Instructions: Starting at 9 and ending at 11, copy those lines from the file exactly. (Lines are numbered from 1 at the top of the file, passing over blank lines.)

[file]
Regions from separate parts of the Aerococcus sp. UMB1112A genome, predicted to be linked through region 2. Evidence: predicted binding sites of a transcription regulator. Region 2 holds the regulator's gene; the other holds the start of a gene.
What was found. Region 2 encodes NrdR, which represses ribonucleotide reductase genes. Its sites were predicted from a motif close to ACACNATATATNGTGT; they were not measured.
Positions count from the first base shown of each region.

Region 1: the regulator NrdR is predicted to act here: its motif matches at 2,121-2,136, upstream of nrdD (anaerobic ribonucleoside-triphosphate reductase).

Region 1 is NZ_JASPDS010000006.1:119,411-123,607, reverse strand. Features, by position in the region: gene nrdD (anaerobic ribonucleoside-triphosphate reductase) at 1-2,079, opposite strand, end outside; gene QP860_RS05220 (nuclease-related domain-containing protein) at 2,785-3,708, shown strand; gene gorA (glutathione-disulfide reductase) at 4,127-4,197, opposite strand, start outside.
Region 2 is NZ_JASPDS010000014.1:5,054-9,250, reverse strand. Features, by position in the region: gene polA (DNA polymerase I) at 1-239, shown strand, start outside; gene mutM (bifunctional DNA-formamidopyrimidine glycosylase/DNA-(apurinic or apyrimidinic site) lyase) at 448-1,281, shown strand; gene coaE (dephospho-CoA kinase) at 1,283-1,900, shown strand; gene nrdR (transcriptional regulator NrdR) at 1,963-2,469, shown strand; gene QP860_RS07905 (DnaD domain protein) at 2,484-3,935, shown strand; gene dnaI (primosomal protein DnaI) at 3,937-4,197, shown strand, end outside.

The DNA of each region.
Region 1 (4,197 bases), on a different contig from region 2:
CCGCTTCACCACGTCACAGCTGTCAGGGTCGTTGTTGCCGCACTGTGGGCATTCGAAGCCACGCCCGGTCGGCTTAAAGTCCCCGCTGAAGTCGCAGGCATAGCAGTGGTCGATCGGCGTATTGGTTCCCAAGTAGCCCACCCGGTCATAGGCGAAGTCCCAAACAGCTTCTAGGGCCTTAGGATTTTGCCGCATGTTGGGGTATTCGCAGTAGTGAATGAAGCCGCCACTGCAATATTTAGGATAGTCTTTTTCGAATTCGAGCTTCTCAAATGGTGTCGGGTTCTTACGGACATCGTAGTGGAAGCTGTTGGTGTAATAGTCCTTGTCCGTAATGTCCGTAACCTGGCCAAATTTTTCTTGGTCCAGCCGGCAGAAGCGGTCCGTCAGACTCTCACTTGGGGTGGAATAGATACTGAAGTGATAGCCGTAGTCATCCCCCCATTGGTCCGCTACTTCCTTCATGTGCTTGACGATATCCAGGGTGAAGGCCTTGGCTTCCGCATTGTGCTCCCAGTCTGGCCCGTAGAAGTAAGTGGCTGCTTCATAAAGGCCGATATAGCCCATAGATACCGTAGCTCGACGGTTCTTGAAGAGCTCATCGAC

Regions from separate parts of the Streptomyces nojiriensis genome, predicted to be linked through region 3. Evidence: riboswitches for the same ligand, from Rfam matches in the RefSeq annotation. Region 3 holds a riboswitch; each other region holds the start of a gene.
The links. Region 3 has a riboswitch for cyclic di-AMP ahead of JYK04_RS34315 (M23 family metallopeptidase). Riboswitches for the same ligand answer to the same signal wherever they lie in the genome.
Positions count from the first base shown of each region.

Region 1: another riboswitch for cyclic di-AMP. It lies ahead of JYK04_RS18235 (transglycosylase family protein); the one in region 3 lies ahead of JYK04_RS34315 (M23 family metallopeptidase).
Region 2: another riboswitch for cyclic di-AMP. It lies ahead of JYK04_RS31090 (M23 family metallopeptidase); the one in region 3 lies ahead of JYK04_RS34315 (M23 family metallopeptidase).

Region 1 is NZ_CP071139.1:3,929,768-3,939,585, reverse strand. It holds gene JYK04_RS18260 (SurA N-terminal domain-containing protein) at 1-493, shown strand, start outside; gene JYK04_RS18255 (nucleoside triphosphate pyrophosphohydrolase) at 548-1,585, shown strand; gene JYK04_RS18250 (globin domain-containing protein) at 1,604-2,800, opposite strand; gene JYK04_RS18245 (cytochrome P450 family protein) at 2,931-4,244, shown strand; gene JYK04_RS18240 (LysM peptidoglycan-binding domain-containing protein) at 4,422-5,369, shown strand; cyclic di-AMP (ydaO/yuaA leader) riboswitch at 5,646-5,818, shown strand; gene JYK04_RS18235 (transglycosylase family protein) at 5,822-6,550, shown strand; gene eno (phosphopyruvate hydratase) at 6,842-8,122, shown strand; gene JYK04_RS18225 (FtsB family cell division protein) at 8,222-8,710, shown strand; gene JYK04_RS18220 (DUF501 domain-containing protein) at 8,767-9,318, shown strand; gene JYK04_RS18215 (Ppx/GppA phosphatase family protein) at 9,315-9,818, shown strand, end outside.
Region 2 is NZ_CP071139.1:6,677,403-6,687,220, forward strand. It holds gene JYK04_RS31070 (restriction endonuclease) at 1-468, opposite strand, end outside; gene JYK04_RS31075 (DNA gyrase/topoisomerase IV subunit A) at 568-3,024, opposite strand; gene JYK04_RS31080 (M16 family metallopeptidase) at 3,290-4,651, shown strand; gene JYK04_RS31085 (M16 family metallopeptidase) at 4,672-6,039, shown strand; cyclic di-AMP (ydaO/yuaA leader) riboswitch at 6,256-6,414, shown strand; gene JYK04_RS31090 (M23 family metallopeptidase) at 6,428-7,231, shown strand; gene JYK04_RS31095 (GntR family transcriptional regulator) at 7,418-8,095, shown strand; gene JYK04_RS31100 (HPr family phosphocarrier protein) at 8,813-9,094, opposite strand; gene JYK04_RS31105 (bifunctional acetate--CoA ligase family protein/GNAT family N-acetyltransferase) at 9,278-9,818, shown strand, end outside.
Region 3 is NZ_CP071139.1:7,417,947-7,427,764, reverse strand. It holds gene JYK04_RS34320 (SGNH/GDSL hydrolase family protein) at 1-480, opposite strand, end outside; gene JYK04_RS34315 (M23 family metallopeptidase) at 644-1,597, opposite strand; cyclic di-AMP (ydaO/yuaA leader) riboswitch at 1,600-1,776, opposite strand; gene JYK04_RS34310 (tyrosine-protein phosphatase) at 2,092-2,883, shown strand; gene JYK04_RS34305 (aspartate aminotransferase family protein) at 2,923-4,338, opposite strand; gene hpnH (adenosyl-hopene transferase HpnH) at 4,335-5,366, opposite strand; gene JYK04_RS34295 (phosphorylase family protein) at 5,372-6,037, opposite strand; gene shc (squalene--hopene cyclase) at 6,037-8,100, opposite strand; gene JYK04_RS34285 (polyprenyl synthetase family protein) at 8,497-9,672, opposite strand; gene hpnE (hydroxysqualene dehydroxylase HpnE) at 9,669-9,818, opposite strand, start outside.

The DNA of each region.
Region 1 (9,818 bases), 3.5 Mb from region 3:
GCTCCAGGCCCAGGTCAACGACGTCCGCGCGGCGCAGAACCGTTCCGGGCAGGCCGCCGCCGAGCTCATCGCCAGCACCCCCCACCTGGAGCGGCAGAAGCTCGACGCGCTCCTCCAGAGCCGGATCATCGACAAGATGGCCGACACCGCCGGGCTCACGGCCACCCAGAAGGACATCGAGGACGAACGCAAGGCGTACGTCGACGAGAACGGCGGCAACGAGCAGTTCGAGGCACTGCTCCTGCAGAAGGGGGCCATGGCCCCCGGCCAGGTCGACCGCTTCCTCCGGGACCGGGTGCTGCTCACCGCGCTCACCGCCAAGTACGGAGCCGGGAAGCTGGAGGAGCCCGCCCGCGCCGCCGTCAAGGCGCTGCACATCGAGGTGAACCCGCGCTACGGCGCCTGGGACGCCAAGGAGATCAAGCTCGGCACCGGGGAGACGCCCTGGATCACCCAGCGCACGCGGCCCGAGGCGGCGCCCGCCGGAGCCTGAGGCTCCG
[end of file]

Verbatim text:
CCGCTTCACCACGTCACAGCTGTCAGGGTCGTTGTTGCCGCACTGTGGGCATTCGAAGCCACGCCCGGTCGGCTTAAAGTCCCCGCTGAAGTCGCAGGCATAGCAGTGGTCGATCGGCGTATTGGTTCCCAAGTAGCCCACCCGGTCATAGGCGAAGTCCCAAACAGCTTCTAGGGCCTTAGGATTTTGCCGCATGTTGGGGTATTCGCAGTAGTGAATGAAGCCGCCACTGCAATATTTAGGATAGTCTTTTTCGAATTCGAGCTTCTCAAATGGTGTCGGGTTCTTACGGACATCGTAGTGGAAGCTGTTGGTGTAATAGTCCTTGTCCGTAATGTCCGTAACCTGGCCAAATTTTTCTTGGTCCAGCCGGCAGAAGCGGTCCGTCAGACTCTCACTTGGGGTGGAATAGATACTGAAGTGATAGCCGTAGTCATCCCCCCATTGGTCCGCTACTTCCTTCATGTGCTTGACGATATCCAGGGTGAAGGCCTTGGCTTCCGCATTGTGCTCCCAGTCTGGCCCGTAGAAGTAAGTGGCTGCTTCATAAAGGCCGATATAGCCCATAGATACCGTAGCTCGACGGTTCTTGAAGAGCTCATCGAC

Regions from separate parts of the Streptomyces nojiriensis genome, predicted to be linked through region 3. Evidence: riboswitches for the same ligand, from Rfam matches in the RefSeq annotation. Region 3 holds a riboswitch; each other region holds the start of a gene.
The links. Region 3 has a riboswitch for cyclic di-AMP ahead of JYK04_RS34315 (M23 family metallopeptidase). Riboswitches for the same ligand answer to the same signal wherever they lie in the genome.